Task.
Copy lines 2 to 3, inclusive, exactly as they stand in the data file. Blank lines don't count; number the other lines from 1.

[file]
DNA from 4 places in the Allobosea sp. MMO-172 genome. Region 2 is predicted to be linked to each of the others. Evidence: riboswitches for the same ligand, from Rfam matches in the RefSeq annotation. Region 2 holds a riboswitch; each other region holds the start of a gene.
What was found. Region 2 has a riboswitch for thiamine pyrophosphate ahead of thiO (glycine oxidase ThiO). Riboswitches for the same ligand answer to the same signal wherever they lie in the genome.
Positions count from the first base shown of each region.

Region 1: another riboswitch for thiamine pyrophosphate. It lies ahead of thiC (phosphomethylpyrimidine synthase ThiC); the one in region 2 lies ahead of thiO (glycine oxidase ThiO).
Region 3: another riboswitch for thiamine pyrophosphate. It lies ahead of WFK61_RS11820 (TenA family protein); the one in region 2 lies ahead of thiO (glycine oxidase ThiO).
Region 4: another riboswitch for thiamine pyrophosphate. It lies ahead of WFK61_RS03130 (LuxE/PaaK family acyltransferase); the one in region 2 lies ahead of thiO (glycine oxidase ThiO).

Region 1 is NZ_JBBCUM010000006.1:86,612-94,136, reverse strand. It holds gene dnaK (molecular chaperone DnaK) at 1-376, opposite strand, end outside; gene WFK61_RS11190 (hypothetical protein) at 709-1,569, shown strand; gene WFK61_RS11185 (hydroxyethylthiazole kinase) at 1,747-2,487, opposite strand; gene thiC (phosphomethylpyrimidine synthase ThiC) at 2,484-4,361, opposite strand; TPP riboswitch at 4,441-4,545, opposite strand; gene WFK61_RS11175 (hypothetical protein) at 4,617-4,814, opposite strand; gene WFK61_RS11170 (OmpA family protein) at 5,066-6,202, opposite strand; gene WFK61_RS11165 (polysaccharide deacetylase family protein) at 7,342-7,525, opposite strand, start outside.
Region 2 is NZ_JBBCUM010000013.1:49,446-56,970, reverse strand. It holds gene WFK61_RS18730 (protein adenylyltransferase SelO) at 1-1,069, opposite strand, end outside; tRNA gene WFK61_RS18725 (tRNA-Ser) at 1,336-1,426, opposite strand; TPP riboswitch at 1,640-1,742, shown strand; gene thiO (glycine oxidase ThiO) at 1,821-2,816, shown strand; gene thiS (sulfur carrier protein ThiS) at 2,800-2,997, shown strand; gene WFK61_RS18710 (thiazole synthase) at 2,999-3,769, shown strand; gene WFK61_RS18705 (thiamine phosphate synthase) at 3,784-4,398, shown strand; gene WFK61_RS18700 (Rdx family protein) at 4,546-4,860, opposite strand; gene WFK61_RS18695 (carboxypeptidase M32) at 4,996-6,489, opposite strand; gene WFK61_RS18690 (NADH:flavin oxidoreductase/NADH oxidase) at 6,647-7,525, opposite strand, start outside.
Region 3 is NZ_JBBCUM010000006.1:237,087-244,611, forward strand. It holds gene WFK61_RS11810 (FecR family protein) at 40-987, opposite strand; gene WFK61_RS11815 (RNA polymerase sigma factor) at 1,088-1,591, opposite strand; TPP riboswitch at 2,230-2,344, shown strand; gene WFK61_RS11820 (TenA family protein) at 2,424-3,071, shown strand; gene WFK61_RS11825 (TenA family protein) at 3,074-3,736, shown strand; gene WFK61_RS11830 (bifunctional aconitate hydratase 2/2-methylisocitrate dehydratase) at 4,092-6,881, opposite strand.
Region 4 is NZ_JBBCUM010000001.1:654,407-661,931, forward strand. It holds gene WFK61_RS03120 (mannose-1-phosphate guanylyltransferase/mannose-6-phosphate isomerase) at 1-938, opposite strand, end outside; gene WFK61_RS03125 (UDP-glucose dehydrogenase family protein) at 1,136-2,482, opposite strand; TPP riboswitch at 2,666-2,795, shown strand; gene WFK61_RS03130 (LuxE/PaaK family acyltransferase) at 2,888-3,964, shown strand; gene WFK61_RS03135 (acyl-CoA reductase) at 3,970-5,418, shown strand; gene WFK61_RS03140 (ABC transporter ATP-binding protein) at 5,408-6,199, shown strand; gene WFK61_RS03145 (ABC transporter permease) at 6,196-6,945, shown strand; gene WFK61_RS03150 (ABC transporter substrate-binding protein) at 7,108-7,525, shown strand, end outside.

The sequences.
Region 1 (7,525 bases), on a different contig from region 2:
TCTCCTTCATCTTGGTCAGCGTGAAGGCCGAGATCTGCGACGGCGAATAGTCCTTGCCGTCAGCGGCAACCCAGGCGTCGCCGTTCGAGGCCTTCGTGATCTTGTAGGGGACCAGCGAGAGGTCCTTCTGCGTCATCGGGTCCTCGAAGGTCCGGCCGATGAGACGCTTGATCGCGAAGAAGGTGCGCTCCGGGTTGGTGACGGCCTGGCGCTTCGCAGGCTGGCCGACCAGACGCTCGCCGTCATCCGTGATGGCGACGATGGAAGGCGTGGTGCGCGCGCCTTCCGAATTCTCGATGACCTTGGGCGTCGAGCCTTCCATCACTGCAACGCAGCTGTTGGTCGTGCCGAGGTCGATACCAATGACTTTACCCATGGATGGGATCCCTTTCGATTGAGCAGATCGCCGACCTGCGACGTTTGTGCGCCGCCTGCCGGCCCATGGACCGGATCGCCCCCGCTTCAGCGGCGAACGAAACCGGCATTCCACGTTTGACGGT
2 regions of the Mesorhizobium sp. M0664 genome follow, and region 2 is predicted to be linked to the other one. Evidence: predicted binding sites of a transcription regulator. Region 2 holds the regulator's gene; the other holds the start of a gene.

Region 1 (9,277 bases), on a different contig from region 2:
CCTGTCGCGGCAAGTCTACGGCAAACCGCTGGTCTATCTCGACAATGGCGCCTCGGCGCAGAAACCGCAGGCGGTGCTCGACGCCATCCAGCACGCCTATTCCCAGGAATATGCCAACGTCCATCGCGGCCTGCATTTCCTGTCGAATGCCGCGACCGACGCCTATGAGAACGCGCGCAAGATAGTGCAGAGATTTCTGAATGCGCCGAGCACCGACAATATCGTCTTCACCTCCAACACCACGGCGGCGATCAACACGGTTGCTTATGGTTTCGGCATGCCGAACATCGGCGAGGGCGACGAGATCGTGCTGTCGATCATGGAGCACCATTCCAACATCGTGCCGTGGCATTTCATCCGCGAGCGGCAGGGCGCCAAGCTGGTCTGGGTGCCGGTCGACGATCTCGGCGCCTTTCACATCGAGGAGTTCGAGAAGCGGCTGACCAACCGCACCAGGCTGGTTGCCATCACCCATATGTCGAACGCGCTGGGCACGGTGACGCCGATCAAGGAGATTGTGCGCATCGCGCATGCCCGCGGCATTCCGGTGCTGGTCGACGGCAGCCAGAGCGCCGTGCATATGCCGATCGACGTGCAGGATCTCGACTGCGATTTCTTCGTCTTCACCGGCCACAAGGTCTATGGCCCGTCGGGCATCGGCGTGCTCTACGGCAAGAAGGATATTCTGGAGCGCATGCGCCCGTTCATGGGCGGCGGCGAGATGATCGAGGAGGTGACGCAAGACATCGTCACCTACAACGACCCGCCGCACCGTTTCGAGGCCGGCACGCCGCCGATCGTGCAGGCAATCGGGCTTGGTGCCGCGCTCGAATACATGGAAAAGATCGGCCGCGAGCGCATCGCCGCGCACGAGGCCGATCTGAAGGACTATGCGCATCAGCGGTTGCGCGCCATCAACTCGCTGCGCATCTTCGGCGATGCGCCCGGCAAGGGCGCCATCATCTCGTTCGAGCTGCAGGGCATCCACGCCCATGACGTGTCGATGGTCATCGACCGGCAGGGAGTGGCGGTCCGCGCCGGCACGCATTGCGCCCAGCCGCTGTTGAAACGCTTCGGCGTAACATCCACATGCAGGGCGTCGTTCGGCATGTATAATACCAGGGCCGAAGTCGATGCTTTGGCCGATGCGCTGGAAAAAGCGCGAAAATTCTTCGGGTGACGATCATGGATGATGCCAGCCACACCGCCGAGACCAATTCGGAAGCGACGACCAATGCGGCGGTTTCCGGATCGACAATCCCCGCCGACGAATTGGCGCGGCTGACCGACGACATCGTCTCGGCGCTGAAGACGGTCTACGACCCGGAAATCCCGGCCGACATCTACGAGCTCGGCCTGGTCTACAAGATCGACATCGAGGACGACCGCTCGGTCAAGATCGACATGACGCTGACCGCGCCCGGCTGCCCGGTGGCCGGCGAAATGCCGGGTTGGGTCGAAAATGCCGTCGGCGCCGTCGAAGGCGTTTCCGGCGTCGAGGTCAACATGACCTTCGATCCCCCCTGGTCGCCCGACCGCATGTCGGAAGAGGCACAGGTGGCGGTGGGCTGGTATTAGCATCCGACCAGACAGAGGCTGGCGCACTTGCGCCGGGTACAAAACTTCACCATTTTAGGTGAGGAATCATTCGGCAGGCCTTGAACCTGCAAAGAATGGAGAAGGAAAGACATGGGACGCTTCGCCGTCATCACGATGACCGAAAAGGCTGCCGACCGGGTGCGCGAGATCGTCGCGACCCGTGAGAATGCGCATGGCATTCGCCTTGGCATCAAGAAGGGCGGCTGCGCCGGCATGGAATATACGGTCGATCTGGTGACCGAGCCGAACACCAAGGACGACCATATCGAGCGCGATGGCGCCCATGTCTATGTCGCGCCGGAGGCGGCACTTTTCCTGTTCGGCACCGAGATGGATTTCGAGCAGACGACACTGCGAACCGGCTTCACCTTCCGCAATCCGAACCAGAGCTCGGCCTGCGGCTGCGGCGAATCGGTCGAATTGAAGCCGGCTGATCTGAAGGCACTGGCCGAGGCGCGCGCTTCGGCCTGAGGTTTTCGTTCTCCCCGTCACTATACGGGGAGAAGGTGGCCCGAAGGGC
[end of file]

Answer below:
What was found. Region 2 has a riboswitch for thiamine pyrophosphate ahead of thiO (glycine oxidase ThiO). Riboswitches for the same ligand answer to the same signal wherever they lie in the genome.
Positions count from the first base shown of each region.